My voice-over career actually started by “accident” while I was at BET. I had been hired to provide content for BET UPTOWN, which was a 3rd party channel for the newly launched technology, XM Satellite Radio. So, in an attempt to be in the know of what was happening on the television side, we had meetings with the Creative Services Department. As we became familiar with each other, they started asking me to voice some of the radio commercials that they needed. Then, I started doing ALL of the radio commercials for their programs. Shortly thereafter, I became the voice of the TV Network itself. They also, had some new digital networks that I voiced as well. There’s a Proverb that says, “A Man’s gift will make room for him and bring him before great men!” That’s how it all began…Something I always wanted to do but never knew how to start and the doors were opened!
What was your first gig? Any memorable ones since then?
My first VO gig was BET, which lasted for about 7 or 8 years for me. Since then, I have done some really FUN and MEMORABLE gigs! One of them that stands out to me was the first CARTOON NETWORK promo that I ever did for ADULT SWIM. I remember looking at the script and seeing a line that said, “When he’s not kicking ass…He’s Getting It!” I felt like a kid that was getting away with bad behavior…it was just so much fun to get loose like that on a read. My other standout had to be my FAVORITE and that was having the opportunity to voice some reads on GRAND THEFT AUTO V! That was another session that I got to get loose on. The crazy thing is, when I did that session, I couldn’t tell anyone! Trust and believe, I didn’t say a word…I wasn’t about to be the ONE who caused a leak for a Billion Dollar game. Oh, and there’s one more…I played myself as a Radio DJ in the movie, “Barbershop: The Next Cut!” I remember going into that studio and there was a huge screen in the booth where I could see the parts of the movie that I was going to provide voice for, and when the LION roared at the very beginning of the movie my voice was the first thing people heard! Oh what a feeling! I had the opportunity to walk the red carpet at the premiere and party with Ice Cube, Cedric the Entertainer, Common, Nicki Minaj, Anthony Anderson, and so many more celebrities at the After Party. Made me feel like I was a STAR!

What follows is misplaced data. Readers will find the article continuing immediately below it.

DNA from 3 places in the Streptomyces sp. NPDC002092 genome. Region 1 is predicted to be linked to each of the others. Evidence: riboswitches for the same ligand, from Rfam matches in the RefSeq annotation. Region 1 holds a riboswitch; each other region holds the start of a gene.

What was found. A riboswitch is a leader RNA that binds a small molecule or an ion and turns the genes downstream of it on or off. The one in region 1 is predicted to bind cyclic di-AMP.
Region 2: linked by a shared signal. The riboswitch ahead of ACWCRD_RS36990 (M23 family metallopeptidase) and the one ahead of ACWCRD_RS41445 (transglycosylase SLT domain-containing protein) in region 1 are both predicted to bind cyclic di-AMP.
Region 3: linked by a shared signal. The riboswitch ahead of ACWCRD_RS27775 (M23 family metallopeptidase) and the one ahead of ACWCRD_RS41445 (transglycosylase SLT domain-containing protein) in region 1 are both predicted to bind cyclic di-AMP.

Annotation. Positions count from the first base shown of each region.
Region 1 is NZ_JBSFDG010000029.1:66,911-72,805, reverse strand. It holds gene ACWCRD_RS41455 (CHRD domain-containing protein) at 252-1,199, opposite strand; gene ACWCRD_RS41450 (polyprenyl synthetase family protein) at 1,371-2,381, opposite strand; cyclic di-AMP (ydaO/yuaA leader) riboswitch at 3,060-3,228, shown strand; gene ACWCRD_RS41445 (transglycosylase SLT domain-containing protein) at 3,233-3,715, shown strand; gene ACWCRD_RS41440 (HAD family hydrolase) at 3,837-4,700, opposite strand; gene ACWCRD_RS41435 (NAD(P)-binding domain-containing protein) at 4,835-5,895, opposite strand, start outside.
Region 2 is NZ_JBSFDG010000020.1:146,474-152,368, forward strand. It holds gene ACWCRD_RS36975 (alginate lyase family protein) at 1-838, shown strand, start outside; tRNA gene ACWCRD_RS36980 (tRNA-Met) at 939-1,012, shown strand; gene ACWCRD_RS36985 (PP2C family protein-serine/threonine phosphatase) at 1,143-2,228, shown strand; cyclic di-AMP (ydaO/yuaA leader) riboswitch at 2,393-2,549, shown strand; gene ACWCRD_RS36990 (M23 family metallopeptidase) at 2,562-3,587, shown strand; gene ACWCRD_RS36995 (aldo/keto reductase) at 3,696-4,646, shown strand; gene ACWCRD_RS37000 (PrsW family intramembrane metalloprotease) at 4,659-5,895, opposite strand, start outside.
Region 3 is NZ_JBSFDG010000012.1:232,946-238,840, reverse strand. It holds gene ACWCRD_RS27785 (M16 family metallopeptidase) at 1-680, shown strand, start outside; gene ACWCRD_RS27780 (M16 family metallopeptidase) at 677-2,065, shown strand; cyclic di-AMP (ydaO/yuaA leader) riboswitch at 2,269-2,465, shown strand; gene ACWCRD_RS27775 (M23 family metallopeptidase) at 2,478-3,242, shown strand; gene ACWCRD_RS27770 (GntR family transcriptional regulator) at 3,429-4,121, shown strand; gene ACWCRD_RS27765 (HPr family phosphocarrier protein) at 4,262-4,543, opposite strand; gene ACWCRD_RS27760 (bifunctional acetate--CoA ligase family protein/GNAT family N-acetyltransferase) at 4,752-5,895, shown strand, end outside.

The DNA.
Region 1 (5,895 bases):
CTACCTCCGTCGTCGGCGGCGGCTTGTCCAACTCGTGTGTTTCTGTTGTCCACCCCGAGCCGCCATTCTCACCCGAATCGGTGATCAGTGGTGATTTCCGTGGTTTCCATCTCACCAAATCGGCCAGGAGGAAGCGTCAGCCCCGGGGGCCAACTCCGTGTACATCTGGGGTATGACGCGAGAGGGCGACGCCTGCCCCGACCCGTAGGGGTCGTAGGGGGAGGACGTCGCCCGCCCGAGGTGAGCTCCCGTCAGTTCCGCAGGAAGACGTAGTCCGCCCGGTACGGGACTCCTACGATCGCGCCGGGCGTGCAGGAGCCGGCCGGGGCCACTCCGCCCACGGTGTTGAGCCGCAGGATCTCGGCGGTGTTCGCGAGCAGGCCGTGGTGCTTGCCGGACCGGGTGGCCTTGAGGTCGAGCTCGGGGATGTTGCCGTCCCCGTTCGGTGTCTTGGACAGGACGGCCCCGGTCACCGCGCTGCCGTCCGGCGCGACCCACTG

Who are your VO idols/mentors?
There are a lot of people that I look up to in the VO world such as Joe Cipriano, Don Lafontaine (RIP). But as far as radio imaging is concerned I would definitely have to say Dr. Dave. He was doing imaging before I even knew what it was. I remember watching him record his voice for different stations across the country on reel-to-reel and then package them up in boxes and fedex envelopes (way before Mp3’s and internet). I was a young teenager with a deep voice and he used to always tell me, “You need to be doing something with your pipes!” I didn’t really know what that meant until years down the line. So, when I landed POWER 1051 in NY and started to pick up more and more radio stations to image, I remember calling him and telling him, “This life is awesome!”